A further bold step is setting the play in an unspecified dystopian future, possibly Britain post the EU referendum! What is certain is that we are in an uncertain world which confounds our expectations. The true and chaste Innogen is betrayed to satisfy her lover’s base and thoughtless decision to bet that she will resist an attempted seduction. Later, Innogen mistakes her step brother, another would be ravisher, for her decapitated lover. Meanwhile, in this topsy turvey world the Roman oppressors are unfailingly courteous and chivalrous and ultimately save the Britons from themselves!



Simon Godwin’s Hamlet is a triumph and received a well earned standing ovation from an appreciative audience. Paapa Essiedu’s portrayal of the Prince of Denmark as a young man in transition between adolescence and manhood is pitch perfect. Essiedu delivery of the text is sure footed as he oscillates between vengeful anger and self doubt.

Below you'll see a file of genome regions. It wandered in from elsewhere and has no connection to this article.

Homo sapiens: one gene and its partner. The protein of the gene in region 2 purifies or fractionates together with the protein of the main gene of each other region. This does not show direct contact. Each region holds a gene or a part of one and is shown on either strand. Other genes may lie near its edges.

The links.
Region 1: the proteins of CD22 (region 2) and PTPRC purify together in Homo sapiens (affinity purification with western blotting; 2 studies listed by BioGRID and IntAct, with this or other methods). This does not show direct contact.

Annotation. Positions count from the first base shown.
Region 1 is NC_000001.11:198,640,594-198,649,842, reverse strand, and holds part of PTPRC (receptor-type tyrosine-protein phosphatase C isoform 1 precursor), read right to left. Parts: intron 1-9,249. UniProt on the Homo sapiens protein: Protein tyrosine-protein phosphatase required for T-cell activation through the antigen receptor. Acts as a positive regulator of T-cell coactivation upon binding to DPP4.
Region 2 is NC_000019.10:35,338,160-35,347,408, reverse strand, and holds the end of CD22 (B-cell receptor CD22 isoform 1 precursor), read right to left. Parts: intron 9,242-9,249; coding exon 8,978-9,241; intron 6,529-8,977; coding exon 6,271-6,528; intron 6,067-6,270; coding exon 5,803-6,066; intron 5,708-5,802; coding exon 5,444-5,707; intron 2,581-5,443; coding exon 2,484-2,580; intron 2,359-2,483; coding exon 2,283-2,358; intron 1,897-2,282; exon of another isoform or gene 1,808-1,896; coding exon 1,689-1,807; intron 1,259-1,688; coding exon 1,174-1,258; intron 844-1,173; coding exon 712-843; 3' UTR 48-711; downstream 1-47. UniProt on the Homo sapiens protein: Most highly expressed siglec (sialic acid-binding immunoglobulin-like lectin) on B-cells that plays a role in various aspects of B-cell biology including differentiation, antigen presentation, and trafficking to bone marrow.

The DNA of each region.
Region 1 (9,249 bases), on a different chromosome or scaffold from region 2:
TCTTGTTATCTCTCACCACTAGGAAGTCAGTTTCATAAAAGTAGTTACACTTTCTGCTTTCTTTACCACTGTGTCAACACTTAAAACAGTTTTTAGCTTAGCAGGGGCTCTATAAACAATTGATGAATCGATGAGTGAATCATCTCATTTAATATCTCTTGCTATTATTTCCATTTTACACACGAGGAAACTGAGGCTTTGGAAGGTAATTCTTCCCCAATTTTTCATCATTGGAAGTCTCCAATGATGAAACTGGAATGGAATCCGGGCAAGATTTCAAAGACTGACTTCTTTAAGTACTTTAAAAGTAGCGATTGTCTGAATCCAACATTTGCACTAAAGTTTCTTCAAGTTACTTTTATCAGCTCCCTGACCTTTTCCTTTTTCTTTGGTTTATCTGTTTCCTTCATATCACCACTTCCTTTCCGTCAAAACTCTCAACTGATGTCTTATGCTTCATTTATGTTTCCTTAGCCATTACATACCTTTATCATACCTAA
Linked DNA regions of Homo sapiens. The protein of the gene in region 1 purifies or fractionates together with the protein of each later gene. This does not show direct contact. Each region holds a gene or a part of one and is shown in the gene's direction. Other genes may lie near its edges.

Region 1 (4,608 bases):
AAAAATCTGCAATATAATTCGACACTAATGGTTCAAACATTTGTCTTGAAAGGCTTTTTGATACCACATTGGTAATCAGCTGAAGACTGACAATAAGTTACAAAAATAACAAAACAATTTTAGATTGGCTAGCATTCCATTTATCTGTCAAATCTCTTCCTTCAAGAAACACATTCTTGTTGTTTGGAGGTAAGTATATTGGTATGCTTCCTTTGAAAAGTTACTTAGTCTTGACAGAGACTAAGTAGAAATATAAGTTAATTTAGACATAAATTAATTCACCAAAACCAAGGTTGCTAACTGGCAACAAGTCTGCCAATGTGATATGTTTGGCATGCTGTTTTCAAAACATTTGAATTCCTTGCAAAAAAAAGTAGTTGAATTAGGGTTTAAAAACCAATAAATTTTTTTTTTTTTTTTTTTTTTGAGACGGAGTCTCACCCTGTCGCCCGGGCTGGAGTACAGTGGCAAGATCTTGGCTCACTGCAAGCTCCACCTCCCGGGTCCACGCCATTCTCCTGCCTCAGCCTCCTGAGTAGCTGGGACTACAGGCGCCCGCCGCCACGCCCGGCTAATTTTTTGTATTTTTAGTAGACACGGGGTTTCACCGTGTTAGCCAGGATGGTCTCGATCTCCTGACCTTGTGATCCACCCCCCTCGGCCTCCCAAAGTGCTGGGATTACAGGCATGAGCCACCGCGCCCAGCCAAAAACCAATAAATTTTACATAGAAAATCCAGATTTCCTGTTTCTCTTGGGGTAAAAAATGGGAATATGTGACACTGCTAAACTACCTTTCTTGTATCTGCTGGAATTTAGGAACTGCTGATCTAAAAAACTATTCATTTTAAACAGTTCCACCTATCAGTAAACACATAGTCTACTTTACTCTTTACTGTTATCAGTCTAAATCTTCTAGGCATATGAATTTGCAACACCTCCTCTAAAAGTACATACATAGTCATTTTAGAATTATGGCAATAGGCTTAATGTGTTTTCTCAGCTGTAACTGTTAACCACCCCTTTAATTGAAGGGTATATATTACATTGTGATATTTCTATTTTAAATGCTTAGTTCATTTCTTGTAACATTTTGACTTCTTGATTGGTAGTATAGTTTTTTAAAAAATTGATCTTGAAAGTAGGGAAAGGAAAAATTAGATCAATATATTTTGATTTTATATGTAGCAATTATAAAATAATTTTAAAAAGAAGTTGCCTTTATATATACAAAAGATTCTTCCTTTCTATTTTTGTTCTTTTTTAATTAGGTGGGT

There are so many fine performances here that it would invidious to mention some of the supporting players and not others. Suffice to say that this Hamlet is so powerful because the whole cast so convincingly ‘match their words to their actions’.

The setting of the play in a contemporary African state with a returning, European educated, prince works extremely well. The set is sparse, a mainly monochrome backdrop enlivened with patches of vibrant colour and pattern evoking an African dictatorship – insecure and dangerous.

The wonderful, thunderous percussion heightens the sense of foreboding while the vibrant colour of the costume and the joyous dancing that introduces the players’ scene works well as a counterpoint to Hamlet’ dark reflections.

When all of the constituent parts of a production work this well together it can be an overwhelming experience. Hamlet is such a production.